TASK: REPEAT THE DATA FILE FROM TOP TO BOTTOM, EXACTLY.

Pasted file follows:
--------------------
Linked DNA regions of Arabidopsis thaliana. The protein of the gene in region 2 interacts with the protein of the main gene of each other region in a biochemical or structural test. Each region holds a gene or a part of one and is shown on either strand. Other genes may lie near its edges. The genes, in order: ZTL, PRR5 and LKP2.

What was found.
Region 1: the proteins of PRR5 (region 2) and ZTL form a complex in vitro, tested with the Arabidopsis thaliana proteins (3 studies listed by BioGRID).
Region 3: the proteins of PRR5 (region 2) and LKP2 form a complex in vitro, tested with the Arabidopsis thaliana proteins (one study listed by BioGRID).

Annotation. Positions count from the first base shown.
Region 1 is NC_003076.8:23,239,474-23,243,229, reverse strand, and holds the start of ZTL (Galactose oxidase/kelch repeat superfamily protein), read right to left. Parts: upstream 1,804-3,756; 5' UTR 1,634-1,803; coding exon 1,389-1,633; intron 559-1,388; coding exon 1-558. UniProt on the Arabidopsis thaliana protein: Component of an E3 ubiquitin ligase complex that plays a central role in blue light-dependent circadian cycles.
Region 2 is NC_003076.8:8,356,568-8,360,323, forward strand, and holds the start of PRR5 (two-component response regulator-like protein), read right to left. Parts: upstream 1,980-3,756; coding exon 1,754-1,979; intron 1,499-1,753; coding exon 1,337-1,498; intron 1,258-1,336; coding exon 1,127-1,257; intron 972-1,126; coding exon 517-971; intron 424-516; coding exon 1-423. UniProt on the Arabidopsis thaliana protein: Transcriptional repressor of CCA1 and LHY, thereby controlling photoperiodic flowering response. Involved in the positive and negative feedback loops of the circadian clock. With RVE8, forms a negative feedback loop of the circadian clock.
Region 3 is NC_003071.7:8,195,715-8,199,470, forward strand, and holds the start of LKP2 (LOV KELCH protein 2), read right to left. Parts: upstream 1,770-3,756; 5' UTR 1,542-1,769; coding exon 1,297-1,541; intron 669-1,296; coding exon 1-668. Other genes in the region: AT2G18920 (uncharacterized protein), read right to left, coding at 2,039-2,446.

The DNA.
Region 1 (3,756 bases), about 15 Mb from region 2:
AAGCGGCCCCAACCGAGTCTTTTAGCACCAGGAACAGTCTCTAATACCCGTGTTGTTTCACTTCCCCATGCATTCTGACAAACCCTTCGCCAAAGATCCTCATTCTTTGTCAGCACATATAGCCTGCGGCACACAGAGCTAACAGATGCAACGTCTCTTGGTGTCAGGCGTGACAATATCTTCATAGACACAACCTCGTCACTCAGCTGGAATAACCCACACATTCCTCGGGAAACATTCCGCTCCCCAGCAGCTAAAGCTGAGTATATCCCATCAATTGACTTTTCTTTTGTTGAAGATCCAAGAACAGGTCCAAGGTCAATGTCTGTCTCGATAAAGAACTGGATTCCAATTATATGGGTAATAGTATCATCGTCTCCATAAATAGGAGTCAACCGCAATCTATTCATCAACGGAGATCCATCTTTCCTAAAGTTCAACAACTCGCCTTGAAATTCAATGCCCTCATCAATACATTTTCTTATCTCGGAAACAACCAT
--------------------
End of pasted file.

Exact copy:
Linked DNA regions of Arabidopsis thaliana. The protein of the gene in region 2 interacts with the protein of the main gene of each other region in a biochemical or structural test. Each region holds a gene or a part of one and is shown on either strand. Other genes may lie near its edges. The genes, in order: ZTL, PRR5 and LKP2.

What was found.
Region 1: the proteins of PRR5 (region 2) and ZTL form a complex in vitro, tested with the Arabidopsis thaliana proteins (3 studies listed by BioGRID).
Region 3: the proteins of PRR5 (region 2) and LKP2 form a complex in vitro, tested with the Arabidopsis thaliana proteins (one study listed by BioGRID).

Annotation. Positions count from the first base shown.
Region 1 is NC_003076.8:23,239,474-23,243,229, reverse strand, and holds the start of ZTL (Galactose oxidase/kelch repeat superfamily protein), read right to left. Parts: upstream 1,804-3,756; 5' UTR 1,634-1,803; coding exon 1,389-1,633; intron 559-1,388; coding exon 1-558. UniProt on the Arabidopsis thaliana protein: Component of an E3 ubiquitin ligase complex that plays a central role in blue light-dependent circadian cycles.
Region 2 is NC_003076.8:8,356,568-8,360,323, forward strand, and holds the start of PRR5 (two-component response regulator-like protein), read right to left. Parts: upstream 1,980-3,756; coding exon 1,754-1,979; intron 1,499-1,753; coding exon 1,337-1,498; intron 1,258-1,336; coding exon 1,127-1,257; intron 972-1,126; coding exon 517-971; intron 424-516; coding exon 1-423. UniProt on the Arabidopsis thaliana protein: Transcriptional repressor of CCA1 and LHY, thereby controlling photoperiodic flowering response. Involved in the positive and negative feedback loops of the circadian clock. With RVE8, forms a negative feedback loop of the circadian clock.
Region 3 is NC_003071.7:8,195,715-8,199,470, forward strand, and holds the start of LKP2 (LOV KELCH protein 2), read right to left. Parts: upstream 1,770-3,756; 5' UTR 1,542-1,769; coding exon 1,297-1,541; intron 669-1,296; coding exon 1-668. Other genes in the region: AT2G18920 (uncharacterized protein), read right to left, coding at 2,039-2,446.

The DNA.
Region 1 (3,756 bases), about 15 Mb from region 2:
AAGCGGCCCCAACCGAGTCTTTTAGCACCAGGAACAGTCTCTAATACCCGTGTTGTTTCACTTCCCCATGCATTCTGACAAACCCTTCGCCAAAGATCCTCATTCTTTGTCAGCACATATAGCCTGCGGCACACAGAGCTAACAGATGCAACGTCTCTTGGTGTCAGGCGTGACAATATCTTCATAGACACAACCTCGTCACTCAGCTGGAATAACCCACACATTCCTCGGGAAACATTCCGCTCCCCAGCAGCTAAAGCTGAGTATATCCCATCAATTGACTTTTCTTTTGTTGAAGATCCAAGAACAGGTCCAAGGTCAATGTCTGTCTCGATAAAGAACTGGATTCCAATTATATGGGTAATAGTATCATCGTCTCCATAAATAGGAGTCAACCGCAATCTATTCATCAACGGAGATCCATCTTTCCTAAAGTTCAACAACTCGCCTTGAAATTCAATGCCCTCATCAATACATTTTCTTATCTCGGAAACAACCAT